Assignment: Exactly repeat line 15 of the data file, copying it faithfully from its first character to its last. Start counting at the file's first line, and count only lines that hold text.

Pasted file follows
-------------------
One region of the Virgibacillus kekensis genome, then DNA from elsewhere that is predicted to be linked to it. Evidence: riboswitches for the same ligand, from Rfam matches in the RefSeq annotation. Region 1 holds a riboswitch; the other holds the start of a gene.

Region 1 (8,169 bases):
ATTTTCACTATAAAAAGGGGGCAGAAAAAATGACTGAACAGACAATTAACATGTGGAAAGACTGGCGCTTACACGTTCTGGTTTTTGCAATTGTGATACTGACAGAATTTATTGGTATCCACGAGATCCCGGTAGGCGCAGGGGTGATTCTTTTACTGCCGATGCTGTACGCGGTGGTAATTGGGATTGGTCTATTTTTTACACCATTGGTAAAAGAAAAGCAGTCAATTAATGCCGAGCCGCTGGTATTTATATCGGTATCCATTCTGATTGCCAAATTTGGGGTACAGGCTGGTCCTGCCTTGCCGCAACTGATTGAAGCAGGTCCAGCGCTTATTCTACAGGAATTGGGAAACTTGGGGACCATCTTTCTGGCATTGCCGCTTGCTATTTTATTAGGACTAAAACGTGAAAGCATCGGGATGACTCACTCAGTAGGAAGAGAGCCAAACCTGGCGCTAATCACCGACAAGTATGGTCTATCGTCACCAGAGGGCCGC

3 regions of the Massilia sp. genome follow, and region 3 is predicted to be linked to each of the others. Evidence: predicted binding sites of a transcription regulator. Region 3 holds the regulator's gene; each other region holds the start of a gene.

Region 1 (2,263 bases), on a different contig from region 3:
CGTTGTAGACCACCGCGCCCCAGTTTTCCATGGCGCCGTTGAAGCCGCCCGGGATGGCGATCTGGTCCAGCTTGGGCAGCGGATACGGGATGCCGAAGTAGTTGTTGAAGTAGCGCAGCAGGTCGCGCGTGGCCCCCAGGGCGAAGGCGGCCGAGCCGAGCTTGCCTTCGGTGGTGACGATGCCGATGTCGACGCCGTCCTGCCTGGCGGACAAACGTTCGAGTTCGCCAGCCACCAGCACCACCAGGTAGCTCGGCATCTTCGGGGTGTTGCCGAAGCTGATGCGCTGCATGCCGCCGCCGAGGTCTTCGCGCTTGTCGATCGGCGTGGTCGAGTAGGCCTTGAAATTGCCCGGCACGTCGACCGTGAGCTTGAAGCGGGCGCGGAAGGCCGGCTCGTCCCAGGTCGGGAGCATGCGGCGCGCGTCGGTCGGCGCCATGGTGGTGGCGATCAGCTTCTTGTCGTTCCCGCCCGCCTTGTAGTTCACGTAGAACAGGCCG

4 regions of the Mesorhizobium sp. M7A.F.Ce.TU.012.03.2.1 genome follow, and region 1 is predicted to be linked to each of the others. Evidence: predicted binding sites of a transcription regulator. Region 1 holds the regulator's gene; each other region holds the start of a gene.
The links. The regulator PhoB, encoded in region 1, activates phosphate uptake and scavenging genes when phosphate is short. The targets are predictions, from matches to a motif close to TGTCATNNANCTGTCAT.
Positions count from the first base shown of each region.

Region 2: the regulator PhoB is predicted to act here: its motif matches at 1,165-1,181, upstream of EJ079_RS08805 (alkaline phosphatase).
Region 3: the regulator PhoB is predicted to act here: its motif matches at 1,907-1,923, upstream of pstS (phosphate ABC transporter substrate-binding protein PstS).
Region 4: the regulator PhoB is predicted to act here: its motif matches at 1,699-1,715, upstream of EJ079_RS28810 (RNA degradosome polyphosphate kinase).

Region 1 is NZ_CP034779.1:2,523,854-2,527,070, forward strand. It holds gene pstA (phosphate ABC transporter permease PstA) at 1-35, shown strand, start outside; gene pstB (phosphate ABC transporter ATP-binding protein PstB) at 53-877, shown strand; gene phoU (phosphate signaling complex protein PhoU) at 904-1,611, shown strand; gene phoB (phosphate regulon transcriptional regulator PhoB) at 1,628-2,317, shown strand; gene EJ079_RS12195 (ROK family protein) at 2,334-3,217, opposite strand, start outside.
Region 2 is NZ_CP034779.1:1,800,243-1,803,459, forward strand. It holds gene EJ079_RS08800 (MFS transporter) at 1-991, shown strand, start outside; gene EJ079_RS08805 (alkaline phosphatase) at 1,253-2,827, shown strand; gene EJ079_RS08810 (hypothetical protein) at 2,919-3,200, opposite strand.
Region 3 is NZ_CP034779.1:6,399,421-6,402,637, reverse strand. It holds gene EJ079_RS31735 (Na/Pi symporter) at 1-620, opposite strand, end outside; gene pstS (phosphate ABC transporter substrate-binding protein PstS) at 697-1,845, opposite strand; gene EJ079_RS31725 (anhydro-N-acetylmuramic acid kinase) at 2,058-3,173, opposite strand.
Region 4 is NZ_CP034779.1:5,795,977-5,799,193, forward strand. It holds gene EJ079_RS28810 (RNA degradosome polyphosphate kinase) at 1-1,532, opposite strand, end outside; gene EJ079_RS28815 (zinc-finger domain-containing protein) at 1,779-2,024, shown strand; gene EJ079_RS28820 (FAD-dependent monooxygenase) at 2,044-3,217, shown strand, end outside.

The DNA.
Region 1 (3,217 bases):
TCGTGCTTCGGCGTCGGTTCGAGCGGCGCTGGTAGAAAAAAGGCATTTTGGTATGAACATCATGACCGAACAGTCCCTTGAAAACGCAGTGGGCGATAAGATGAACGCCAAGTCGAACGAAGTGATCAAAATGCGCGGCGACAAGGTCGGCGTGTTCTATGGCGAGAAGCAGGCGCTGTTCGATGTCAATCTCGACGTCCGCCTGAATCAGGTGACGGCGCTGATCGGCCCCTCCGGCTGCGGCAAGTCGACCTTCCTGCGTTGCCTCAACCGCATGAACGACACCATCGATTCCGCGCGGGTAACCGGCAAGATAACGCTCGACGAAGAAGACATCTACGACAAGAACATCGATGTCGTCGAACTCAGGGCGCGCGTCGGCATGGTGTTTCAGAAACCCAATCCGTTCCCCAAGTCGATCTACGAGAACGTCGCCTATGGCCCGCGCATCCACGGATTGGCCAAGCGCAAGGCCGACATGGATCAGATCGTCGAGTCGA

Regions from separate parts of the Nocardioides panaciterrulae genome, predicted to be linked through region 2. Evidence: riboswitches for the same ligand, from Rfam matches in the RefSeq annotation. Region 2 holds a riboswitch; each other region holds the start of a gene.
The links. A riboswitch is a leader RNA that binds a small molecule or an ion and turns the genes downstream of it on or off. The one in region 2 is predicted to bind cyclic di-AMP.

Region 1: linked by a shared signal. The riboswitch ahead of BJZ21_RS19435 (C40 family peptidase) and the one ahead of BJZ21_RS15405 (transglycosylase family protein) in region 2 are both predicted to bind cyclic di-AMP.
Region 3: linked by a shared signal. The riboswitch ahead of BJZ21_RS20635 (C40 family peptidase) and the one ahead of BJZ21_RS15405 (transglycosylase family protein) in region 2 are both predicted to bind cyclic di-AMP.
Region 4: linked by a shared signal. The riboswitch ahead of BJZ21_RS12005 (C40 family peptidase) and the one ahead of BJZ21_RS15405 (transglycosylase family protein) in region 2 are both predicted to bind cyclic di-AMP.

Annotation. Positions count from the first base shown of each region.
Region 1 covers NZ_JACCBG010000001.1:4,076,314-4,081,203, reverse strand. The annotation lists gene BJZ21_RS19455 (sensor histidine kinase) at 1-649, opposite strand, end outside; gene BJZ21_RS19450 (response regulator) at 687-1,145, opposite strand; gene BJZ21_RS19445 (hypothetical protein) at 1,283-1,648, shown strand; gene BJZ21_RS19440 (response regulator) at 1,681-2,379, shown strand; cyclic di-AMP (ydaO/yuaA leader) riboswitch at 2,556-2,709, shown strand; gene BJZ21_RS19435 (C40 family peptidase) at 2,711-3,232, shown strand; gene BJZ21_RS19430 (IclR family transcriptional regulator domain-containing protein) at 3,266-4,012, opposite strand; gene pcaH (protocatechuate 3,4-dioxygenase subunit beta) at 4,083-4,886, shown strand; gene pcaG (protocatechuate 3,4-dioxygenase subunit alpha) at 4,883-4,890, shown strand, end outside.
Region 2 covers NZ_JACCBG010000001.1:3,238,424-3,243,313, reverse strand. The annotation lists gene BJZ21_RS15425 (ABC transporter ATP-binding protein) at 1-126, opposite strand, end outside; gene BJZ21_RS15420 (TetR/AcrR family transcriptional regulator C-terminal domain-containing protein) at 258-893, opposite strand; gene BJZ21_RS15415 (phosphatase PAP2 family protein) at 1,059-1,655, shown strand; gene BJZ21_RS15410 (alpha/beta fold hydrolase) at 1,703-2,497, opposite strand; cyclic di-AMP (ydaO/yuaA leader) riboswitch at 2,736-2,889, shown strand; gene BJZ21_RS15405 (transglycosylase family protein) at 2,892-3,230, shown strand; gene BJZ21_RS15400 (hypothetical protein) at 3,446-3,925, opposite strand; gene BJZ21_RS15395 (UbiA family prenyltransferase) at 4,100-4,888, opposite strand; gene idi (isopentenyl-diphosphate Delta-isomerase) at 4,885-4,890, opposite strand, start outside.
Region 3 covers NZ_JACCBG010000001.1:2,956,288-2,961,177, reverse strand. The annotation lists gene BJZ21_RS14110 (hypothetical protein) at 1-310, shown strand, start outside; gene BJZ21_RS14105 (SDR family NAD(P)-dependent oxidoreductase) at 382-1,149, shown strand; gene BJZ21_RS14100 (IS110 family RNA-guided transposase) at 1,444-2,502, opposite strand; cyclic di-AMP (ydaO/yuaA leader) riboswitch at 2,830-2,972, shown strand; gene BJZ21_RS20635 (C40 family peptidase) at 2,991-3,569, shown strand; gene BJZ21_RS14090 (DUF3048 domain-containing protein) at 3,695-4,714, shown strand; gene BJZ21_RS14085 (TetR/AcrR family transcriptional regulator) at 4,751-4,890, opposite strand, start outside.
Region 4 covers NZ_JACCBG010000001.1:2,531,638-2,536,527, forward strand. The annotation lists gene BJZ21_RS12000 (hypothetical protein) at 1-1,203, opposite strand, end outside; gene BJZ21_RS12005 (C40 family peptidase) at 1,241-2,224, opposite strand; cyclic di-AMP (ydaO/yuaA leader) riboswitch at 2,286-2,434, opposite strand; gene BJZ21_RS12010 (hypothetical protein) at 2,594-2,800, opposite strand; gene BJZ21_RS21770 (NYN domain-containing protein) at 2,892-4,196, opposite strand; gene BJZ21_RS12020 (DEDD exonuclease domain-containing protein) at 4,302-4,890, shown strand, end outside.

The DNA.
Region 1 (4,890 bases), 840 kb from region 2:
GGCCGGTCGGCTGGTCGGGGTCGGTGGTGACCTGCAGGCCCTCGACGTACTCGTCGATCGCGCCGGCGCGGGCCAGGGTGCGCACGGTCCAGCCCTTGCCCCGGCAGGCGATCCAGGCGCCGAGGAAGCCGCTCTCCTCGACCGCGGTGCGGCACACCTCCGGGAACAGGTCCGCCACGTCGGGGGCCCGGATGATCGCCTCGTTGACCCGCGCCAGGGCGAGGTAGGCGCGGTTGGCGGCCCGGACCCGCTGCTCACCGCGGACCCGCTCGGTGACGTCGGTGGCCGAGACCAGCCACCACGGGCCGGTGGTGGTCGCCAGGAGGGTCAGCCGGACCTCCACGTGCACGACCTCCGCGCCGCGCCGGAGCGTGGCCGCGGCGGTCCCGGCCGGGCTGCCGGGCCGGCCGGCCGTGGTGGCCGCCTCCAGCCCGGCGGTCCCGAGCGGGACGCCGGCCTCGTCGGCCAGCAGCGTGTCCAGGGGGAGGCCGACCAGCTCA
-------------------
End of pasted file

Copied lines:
Region 3 is NZ_CP034779.1:6,399,421-6,402,637, reverse strand. It holds gene EJ079_RS31735 (Na/Pi symporter) at 1-620, opposite strand, end outside; gene pstS (phosphate ABC transporter substrate-binding protein PstS) at 697-1,845, opposite strand; gene EJ079_RS31725 (anhydro-N-acetylmuramic acid kinase) at 2,058-3,173, opposite strand.